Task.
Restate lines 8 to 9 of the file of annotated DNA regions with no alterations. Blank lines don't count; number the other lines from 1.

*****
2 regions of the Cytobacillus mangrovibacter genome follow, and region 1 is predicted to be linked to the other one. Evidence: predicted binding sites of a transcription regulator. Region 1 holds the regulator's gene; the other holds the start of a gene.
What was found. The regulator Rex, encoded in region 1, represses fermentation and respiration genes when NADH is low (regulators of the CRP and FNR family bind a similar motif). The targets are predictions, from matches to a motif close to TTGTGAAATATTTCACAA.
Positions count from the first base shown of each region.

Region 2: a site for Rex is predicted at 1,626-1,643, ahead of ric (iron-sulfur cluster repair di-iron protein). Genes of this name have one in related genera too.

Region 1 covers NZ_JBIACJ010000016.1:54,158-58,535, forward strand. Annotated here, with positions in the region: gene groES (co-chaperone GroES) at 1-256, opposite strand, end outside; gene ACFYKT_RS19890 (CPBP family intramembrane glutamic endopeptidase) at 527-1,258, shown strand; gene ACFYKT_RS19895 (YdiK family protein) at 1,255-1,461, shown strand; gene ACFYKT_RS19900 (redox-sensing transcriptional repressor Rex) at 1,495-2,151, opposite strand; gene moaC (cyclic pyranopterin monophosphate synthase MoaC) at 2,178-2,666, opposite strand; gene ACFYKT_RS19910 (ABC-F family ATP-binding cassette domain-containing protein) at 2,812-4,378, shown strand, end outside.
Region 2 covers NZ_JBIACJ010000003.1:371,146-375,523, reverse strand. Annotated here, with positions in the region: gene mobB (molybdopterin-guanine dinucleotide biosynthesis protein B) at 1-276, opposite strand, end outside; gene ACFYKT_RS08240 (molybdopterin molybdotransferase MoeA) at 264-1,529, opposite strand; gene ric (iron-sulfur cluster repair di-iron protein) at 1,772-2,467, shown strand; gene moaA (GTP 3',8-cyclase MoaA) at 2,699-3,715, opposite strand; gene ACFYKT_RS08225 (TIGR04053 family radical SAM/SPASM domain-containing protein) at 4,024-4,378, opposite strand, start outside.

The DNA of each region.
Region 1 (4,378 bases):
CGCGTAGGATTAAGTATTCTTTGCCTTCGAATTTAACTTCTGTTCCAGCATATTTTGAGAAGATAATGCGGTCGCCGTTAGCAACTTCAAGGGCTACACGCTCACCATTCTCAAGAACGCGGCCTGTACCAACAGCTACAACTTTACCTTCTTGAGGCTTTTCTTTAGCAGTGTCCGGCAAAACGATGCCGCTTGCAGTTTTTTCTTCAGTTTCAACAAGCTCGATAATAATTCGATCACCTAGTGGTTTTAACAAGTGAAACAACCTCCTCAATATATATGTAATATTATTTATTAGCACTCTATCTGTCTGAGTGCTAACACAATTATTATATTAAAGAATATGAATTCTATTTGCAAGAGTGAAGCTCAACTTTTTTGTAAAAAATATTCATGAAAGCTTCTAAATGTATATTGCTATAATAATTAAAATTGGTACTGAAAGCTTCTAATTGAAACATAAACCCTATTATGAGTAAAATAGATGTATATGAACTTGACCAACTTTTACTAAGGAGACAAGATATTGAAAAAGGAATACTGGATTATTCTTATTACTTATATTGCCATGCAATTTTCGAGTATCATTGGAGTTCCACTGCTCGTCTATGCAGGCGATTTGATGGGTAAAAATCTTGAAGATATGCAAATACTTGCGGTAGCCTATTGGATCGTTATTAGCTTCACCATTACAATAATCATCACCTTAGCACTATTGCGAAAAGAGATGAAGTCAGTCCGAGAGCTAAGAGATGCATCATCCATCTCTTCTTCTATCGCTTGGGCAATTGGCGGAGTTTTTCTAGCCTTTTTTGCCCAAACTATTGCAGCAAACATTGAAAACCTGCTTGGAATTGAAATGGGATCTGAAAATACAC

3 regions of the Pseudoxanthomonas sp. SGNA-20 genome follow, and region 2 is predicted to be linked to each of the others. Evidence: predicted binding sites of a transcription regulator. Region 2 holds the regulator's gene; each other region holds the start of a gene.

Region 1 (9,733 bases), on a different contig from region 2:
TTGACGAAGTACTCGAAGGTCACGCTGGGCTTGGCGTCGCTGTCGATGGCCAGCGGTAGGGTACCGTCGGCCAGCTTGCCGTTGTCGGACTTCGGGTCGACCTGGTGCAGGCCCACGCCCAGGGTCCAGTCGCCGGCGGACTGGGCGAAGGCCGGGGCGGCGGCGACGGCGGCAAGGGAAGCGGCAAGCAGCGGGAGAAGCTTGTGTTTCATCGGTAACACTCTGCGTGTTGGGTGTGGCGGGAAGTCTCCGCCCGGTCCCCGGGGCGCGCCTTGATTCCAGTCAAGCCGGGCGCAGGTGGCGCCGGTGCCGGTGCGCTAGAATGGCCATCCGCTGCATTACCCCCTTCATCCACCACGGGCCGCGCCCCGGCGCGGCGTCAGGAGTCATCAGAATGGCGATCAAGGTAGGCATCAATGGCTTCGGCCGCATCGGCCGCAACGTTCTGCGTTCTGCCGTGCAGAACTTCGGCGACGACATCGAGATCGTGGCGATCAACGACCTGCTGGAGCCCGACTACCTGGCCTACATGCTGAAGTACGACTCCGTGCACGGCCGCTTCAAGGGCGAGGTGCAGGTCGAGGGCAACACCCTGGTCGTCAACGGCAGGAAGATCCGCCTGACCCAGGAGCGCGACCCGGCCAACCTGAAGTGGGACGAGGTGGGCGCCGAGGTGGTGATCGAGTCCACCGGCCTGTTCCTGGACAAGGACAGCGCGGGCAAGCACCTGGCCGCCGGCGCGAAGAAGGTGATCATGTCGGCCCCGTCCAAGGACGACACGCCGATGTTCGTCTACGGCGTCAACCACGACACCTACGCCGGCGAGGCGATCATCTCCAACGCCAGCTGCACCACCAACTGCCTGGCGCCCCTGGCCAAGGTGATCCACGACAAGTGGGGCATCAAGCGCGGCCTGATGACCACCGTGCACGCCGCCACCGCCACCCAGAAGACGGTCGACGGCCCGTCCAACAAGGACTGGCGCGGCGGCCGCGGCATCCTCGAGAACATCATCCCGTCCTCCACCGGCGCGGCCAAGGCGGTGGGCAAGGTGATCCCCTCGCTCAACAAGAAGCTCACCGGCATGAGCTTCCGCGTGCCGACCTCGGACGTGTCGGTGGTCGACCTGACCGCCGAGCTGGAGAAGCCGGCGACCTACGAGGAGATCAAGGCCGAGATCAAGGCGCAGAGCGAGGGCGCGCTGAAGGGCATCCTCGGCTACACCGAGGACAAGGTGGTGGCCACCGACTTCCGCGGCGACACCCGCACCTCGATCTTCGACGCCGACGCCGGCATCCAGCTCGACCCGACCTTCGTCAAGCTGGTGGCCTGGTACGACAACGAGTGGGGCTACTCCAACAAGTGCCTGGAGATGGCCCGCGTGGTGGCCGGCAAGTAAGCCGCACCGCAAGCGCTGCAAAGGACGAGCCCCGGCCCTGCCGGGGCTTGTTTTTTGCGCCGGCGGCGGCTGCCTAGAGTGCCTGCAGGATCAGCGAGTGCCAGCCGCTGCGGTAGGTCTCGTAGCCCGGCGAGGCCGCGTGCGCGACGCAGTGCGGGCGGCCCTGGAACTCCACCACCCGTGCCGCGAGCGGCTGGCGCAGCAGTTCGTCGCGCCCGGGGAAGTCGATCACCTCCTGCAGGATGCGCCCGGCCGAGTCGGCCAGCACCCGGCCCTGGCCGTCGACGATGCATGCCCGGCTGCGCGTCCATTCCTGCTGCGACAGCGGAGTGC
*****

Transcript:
Region 1 (4,378 bases):
CGCGTAGGATTAAGTATTCTTTGCCTTCGAATTTAACTTCTGTTCCAGCATATTTTGAGAAGATAATGCGGTCGCCGTTAGCAACTTCAAGGGCTACACGCTCACCATTCTCAAGAACGCGGCCTGTACCAACAGCTACAACTTTACCTTCTTGAGGCTTTTCTTTAGCAGTGTCCGGCAAAACGATGCCGCTTGCAGTTTTTTCTTCAGTTTCAACAAGCTCGATAATAATTCGATCACCTAGTGGTTTTAACAAGTGAAACAACCTCCTCAATATATATGTAATATTATTTATTAGCACTCTATCTGTCTGAGTGCTAACACAATTATTATATTAAAGAATATGAATTCTATTTGCAAGAGTGAAGCTCAACTTTTTTGTAAAAAATATTCATGAAAGCTTCTAAATGTATATTGCTATAATAATTAAAATTGGTACTGAAAGCTTCTAATTGAAACATAAACCCTATTATGAGTAAAATAGATGTATATGAACTTGACCAACTTTTACTAAGGAGACAAGATATTGAAAAAGGAATACTGGATTATTCTTATTACTTATATTGCCATGCAATTTTCGAGTATCATTGGAGTTCCACTGCTCGTCTATGCAGGCGATTTGATGGGTAAAAATCTTGAAGATATGCAAATACTTGCGGTAGCCTATTGGATCGTTATTAGCTTCACCATTACAATAATCATCACCTTAGCACTATTGCGAAAAGAGATGAAGTCAGTCCGAGAGCTAAGAGATGCATCATCCATCTCTTCTTCTATCGCTTGGGCAATTGGCGGAGTTTTTCTAGCCTTTTTTGCCCAAACTATTGCAGCAAACATTGAAAACCTGCTTGGAATTGAAATGGGATCTGAAAATACAC